MERRIMACK, N.H. — Bob Dole does not yell or scream when he gets mad. Instead, those who know him say, he gets quiet.
Tuesday night, he was quiet.
Not silent, to be sure, but subdued. He sat in his hotel suite here watching the disappointing vote totals roll across the television and softly vowed, in effect: "No more Mr. Nice Guy."
"I'm going to straighten out my record," Dole declared, claiming he was the victim of lies by Vice President George Bush, who won the vote. "It won't take long . . . there's nothing wrong with being aggressive."
His warning amounted to a call for Republicans to fasten their seat belts. It's going to be a bumpy ride as the Republican presidential battle featuring front-runners Bush and Dole moves south for the March 8 round of Super Tuesday primaries.
After soundly defeating Bush in last week's Iowa caucuses, Dole put a muzzle on the slashing wit he has come to be known for as the Senate Republican leader. It was part of a deliberate strategy by Dole to appear statesmanlike as polls had showed him chipping away rapidly at the vice president's once commanding lead here.
Ignored Bush Ads
After the vote, Dole blamed his loss on a weekend media blitz by Bush that attacked the senator as an advocate of tax hikes and an oil import fee--two highly volatile issues in New England. Dole ignored the ads instead of rebutting them, an approach he admitted Tuesday was a mistake that would never be repeated.
"I think its unfortunate that the vice president of the United States, who knows better, in desperation would stoop to that level," Dole said. "He knows it's false on its face and he'll have an opportunity to answer that from now on."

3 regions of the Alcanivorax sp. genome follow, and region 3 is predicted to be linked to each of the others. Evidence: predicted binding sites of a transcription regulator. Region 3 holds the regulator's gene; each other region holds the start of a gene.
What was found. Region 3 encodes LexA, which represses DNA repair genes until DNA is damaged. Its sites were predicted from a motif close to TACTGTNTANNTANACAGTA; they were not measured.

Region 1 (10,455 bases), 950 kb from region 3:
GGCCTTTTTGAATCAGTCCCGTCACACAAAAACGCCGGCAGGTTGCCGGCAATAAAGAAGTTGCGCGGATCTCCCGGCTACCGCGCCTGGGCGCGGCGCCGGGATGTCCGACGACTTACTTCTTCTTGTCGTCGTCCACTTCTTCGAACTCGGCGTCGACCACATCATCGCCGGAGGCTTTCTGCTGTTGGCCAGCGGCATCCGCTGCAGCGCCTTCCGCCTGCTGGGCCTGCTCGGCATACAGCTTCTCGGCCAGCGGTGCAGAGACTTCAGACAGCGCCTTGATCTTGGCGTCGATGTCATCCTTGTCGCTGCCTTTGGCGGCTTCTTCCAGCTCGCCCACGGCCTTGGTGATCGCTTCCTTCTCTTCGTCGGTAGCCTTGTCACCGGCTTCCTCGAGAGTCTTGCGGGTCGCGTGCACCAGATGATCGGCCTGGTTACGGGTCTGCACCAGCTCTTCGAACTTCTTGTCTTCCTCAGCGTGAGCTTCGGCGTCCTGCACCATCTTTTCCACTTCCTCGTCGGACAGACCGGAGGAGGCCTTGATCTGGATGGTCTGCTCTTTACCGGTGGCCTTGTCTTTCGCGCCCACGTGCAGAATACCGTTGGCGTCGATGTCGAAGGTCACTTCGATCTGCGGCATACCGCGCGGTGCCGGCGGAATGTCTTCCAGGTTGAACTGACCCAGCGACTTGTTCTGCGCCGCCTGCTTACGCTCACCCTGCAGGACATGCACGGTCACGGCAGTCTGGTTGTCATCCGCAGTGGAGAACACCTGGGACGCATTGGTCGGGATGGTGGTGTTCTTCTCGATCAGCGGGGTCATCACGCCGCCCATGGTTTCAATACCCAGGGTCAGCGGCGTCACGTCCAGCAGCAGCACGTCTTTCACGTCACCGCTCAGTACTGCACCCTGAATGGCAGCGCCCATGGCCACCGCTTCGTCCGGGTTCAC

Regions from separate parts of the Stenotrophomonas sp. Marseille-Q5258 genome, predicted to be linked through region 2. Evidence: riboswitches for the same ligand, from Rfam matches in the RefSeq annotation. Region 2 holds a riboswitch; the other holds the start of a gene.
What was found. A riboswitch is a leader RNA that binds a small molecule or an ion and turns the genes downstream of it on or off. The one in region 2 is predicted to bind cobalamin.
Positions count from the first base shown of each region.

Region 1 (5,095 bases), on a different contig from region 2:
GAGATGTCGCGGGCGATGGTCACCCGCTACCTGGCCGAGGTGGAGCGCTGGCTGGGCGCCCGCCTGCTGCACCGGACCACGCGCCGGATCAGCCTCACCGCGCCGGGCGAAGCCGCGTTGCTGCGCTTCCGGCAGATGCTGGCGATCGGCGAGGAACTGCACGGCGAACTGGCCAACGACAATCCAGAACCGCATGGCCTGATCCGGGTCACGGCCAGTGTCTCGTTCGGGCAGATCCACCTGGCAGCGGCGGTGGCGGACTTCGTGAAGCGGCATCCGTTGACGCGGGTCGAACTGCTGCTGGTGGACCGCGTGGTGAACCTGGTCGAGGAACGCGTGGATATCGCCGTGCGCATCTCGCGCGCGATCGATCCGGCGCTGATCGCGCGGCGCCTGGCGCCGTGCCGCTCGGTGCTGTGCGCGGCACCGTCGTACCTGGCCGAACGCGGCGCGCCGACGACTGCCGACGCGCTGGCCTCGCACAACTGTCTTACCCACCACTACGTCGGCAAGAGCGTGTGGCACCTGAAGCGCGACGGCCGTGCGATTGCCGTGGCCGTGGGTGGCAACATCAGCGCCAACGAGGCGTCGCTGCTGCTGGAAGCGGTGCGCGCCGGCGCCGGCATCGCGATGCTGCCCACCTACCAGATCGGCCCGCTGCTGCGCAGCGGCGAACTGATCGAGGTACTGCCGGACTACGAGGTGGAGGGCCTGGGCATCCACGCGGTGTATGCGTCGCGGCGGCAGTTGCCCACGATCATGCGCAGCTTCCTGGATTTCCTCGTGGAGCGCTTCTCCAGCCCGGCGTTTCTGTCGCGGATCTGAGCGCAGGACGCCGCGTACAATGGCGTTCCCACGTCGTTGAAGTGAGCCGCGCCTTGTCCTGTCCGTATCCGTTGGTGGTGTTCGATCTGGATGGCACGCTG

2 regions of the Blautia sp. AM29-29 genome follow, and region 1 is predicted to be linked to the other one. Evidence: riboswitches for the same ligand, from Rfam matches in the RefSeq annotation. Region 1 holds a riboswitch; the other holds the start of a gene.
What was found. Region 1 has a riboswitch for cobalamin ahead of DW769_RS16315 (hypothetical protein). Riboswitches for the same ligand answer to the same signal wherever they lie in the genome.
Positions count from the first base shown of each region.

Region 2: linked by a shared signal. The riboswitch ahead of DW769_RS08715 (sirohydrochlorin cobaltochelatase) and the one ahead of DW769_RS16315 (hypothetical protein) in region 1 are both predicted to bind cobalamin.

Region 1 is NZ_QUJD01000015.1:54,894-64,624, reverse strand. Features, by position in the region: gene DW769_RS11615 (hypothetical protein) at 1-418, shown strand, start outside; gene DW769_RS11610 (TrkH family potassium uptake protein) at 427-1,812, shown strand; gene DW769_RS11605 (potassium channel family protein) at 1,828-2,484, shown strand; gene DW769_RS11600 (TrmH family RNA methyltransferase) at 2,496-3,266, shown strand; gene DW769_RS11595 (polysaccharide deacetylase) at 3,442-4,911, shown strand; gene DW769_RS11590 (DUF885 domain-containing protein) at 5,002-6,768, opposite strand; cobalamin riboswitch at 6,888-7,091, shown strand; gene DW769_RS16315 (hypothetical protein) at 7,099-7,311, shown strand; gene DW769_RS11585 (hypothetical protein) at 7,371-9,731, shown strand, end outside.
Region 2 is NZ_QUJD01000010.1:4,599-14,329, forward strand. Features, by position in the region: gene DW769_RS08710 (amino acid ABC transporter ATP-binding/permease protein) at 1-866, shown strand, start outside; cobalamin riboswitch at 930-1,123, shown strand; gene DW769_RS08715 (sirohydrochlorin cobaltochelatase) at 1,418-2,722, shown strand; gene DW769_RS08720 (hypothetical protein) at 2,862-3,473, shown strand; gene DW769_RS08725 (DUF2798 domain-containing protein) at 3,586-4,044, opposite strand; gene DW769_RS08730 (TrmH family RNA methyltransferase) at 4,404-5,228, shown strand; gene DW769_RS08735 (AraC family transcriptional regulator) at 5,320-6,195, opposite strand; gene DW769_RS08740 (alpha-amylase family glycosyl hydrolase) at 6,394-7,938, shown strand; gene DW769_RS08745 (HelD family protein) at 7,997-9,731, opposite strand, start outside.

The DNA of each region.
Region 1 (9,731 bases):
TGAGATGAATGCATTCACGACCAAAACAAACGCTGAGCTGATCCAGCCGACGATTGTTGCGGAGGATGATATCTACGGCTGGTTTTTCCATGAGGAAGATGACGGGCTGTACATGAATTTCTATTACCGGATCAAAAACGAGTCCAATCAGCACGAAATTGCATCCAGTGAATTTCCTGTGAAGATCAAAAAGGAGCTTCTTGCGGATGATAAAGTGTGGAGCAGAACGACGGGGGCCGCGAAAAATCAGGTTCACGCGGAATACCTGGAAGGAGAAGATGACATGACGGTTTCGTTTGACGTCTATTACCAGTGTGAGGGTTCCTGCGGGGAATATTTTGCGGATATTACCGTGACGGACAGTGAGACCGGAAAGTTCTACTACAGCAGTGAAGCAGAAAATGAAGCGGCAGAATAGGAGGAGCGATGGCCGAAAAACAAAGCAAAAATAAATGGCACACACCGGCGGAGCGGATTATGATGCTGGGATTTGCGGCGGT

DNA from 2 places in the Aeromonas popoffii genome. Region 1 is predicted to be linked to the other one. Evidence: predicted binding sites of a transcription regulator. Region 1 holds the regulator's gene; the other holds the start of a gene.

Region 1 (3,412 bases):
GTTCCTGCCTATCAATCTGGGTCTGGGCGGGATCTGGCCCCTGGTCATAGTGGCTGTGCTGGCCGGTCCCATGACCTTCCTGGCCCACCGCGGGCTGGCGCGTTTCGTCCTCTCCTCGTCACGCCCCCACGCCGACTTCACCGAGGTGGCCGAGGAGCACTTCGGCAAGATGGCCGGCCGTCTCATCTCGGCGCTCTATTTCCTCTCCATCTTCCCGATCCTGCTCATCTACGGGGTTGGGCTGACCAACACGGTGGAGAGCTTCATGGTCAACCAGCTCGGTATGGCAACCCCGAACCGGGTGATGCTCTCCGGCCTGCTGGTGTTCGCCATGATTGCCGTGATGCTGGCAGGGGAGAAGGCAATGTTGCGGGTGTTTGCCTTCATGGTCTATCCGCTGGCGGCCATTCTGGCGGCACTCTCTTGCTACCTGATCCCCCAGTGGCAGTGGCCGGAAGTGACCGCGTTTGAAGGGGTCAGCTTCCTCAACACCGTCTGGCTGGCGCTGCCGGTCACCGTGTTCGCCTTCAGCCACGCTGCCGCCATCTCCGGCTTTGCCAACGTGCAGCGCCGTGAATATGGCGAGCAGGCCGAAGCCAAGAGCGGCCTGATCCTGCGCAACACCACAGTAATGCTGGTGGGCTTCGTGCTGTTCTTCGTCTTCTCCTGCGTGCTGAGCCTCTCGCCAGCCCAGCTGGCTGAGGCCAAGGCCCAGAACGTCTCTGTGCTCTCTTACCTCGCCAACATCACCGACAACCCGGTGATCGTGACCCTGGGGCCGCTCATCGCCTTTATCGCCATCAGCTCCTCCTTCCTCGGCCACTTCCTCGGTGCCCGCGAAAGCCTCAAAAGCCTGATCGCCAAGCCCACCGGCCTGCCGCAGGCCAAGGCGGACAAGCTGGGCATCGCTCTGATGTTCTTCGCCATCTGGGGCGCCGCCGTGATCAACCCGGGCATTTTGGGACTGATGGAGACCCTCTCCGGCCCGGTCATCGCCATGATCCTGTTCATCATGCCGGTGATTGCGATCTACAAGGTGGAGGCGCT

Despite the tough talk, the results were clearly a setback for a campaign which saw victory within its grasp. By election eve, Dole had pulled even with Bush in the polls and Dole staffers seemed almost giddy over their prospects. Overnight, however, the polls turned sour and the bubble visibly burst as the voting began.
Dole had scheduled a full day of handshaking outside polling booths. But after a few stops in the morning, he scrubbed the remainder of the schedule.
He spent the afternoon nervously pacing the halls outside his fourth floor suite in the Hilton hotel. "He never is still," said a top aide. "He's sort of a whirling dervish."
Though they were disappointed in the results, Dole strategists chose to look at the glass as half full. Tom Rath, a senior adviser to Dole, said Bush enjoyed a 20-percentage-point lead in the polls less than two weeks ago and should have done much better Tuesday. "Here's a man who should have had the nomination in his hip pocket by now but he doesn't," Rath said.
Another top Dole consultant, David Keene, claimed Bush "had to blow us away" to do serious damage to the Dole candidacy. "We've just got to put the stake in him somewhere else," Keene said.
For his part, Dole insisted he was not discouraged. "Obviously you'd rather win but this is one step along the road," he said. "It makes the climb a little steeper but it doesn't make it impossible. Had we won? Spectacular. We almost won. Good. We're ready for the next challenge."